Explanations of the clinical data can be found on the Biospecimen Core Resource Clinical Data Forms linked below:

A Note about TCIA and TCGA Subject Identifiers and Dates

Subject Identifiers: a subject with radiology images stored in TCIA is identified with a Patient ID that is identical to the Patient ID of the same subject with demographic, clinical, pathological, and/or genomic data stored in TCGA. For each TCGA case, the baseline TCGA imaging studies found on TCIA are pre-surgical. 

Dates: TCIA and TCGA handle dates differently, and there are no immediate plans to reconcile:

  • TCIA Dates: dates (be they birth dates, imaging study dates, etc.) in the Digital Imaging and Communications in Medicine (DICOM) headers of TCIA radiology images have been offset by a random number of days. The offset is a number of days between 3 and 10 years prior to the real date that is consistent for each TCIA image-submitting site and collection, but that varies among sites and among collections from the same site. Thus, the number of days between a subject’s longitudinal imaging studies are accurately preserved when more than one study has been archived while still meeting HIPAA requirements.
  • TCGA Dates: the patient demographic and clinical event dates are all the number of days from the index date, which is the actual date of pathologic diagnosis. So all the dates in the data are relative negative or positive integers, except for the “days_to_pathologic_diagnosis” value, which is 0 – the index date. The years of birth and diagnosis are maintained in the distributed clinical data file. The NCI retains a copy of the data with complete dates, but those data are not made available.With regard to other TCGA dates, if a date comes from a HIPAA “covered entity’s” medical record, it is turned into the relative day count from the index date. Dates like the date TCGA received the specimen or when the TCGA case report form was filled out are not such covered dates, and they will appear as real dates (month, day, and year).
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Added 6 new subjects of imaging data.

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Added 31 new subjects of imaging data.

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Extracted latest release of clinical data (TXT) from the GDC Data Portal.

Version 1: Updated 2014/12/09
  1. Shafiq ul Hassan M, Latifi K, Zhang G, Ullah G, Gillies R and Moros E. (2018) Voxel size and gray level normalization of CT radiomic features in lung cancer patients. Scientific Reports.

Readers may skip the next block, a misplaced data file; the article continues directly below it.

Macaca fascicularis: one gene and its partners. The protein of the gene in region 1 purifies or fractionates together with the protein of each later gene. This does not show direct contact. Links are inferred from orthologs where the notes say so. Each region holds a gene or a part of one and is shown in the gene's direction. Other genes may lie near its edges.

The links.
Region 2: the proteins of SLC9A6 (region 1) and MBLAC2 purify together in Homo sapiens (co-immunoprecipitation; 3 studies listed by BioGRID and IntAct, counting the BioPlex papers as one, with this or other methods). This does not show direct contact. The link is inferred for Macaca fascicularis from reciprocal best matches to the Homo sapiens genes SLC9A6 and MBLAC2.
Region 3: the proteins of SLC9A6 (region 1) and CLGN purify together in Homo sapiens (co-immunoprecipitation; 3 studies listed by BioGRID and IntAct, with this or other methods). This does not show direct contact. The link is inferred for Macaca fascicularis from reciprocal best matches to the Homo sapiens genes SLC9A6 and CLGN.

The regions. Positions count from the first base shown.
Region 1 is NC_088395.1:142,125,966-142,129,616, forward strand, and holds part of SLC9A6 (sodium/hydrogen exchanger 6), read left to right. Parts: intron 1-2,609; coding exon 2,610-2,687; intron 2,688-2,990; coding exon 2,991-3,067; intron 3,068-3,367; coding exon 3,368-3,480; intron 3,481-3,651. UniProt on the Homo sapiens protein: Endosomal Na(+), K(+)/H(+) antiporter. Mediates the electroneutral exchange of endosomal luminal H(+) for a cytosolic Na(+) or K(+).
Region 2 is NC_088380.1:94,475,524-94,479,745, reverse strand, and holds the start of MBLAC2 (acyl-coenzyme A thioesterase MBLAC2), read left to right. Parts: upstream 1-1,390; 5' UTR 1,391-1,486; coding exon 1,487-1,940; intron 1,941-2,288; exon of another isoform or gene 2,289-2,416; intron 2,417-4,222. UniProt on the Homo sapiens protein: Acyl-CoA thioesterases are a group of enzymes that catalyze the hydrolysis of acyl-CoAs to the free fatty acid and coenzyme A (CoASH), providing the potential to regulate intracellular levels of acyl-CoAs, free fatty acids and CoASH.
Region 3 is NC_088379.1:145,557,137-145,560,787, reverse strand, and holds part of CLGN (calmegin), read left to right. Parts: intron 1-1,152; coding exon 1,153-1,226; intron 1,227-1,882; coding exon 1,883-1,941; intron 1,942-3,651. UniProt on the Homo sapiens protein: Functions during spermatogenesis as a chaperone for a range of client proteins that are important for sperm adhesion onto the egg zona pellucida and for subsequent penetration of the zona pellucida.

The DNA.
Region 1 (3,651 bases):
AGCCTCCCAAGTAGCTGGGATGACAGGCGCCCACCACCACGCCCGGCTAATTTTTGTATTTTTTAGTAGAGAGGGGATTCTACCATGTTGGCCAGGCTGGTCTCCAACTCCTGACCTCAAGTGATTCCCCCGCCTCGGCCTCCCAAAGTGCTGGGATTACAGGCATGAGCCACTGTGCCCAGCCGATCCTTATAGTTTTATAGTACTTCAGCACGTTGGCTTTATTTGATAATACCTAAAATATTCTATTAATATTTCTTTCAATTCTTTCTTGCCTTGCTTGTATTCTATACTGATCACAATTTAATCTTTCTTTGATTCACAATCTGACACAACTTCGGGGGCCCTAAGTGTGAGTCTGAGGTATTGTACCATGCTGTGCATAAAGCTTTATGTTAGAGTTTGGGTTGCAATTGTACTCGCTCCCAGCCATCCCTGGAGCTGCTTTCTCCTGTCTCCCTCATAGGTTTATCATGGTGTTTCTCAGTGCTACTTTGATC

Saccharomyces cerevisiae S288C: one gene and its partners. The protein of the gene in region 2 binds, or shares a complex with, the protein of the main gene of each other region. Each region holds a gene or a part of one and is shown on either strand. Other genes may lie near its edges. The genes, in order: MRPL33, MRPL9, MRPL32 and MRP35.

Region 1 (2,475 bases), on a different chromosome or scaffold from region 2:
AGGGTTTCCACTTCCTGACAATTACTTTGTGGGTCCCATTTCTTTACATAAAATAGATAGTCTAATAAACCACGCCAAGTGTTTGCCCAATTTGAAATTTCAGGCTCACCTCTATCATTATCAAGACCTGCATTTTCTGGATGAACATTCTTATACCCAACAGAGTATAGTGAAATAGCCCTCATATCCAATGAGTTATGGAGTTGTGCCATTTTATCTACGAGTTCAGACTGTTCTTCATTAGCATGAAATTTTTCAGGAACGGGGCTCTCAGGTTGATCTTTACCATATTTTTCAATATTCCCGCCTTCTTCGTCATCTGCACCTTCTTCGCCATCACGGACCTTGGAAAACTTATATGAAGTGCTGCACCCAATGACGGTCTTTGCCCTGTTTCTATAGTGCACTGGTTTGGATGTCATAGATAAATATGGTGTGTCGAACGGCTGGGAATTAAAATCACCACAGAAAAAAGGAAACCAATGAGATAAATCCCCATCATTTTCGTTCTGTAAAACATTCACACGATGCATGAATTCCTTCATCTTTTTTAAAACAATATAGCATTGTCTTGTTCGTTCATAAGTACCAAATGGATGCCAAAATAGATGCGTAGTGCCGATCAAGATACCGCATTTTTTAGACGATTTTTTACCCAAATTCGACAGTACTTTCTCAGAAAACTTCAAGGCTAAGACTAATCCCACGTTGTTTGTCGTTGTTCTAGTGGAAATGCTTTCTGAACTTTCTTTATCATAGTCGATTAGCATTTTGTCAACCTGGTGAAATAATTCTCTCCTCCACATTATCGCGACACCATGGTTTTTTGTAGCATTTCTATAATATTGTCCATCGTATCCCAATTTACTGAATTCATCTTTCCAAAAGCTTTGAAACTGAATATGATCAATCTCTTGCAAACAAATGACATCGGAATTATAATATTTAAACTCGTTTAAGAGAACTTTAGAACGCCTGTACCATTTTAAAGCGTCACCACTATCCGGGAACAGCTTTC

2. Shafiq ul Hassan M, Zhang G, Hunt D, Latifi K, Ullah G, Gillies R and Moros E, ‘Accounting for reconstruction kernel-induced variability in CT radiomic features using noise power spectra’, J. Med. Imag. 5(1), 011013 (2017). DOI: 10.1117/1.JMI.5.1.011013

  3. Shafiq ul Hassan M, Zhang G, Latifi K, Ullah G, Hunt D, Balagurunathan Y, Abdullah M, Schabath M, Goldgof D, Mackin D, Court L, Gillies R and Moros E. (2017) Intrinsic dependencies of CT radiomic features on voxel size and number of gray levels. Med. Phys. 44(3), p-1050-1062 .

  4. Paul R, Shafiq ul Hassan M, Moros E, Gillies R, Hall L, Goldgof D. (2018) Stability of deep features across CT scanners and Field Of View (FOV) using a physical phantom. Proc SPIE Medical Imaging Conference, February 2018, Texas, USA

Localtab
titleCitations & Data Usage Policy

Citations & Data Usage Policy 

TCGA collections have special publication embargoes which must be followed in addition to our normal data usage policies. See the TCGA section within TCIA's Data Usage Policies and Restrictions for additional details. After the publication embargo period ends these collections are freely available to browse, download, and use for commercial, scientific and educational purposes as outlined in the Creative Commons Attribution 3.0 Unported License. Questions may be directed to help@cancerimagingarchive.net. Please be sure to acknowledge both this data set and TCIA in publications by including the following citations in your work:
Public collection license
Info
titleData Citation

Kirk, S., Lee, Y., Lucchesi, F. R., Aredes, N. D., Gruszauskas, N., Catto, J., … Lemmerman, J. (2016). Radiology Data from The Cancer Genome Atlas Urothelial Bladder Carcinoma [TCGA-BLCA] collection. The Cancer Imaging Archive. Shafiq ul Hassan M, Zhang G, Latifi K, Ullah G, Gillies R, Moros E. Credence Cartridge Radiomics Phantom CT Scans with Controlled Scanning Approach. 2018. (DOI: http://doi.org/10.7937/K9/TCIA.20162019.8LNG8XDR4l24tz5g


Info
titlePublication Citation

Muhammad Shafiq ul Hassan, Geoffrey Zhang, Kujtim Latifi, Ghanim Ullah, Robert Gillies, Eduardo G. Moros. Computed Tomography Texture Phantom Dataset for Evaluating the Impact of CT Imaging Parameters on Radiomic Features. (link to paper)


Info
titleTCIA Citation

Clark K, Vendt B, Smith K, Freymann J, Kirby J, Koppel P, Moore S, Phillips S, Maffitt D, Pringle M, Tarbox L, Prior F. The Cancer Imaging Archive (TCIA): Maintaining and Operating a Public Information Repository, Journal of Digital Imaging, Volume 26, Number 6, December, 2013, pp 1045-1057. (paper)DOI: 10.1007/s10278-013-9622-7

Other Publications Using This Data

TCIA maintains a list of publications which leverage our data. At this time we are not aware of any manuscripts based on this data. If you have a manuscript you'd like to add please contact the TCIA Helpdesk.

Localtab
titleVersions

Version 6 (Current): Updated 2017/10/30

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Localtab
titleVersions

Version 1 (Current): 02-27-2019

Data TypeDownload all or Query/Filter
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5GB)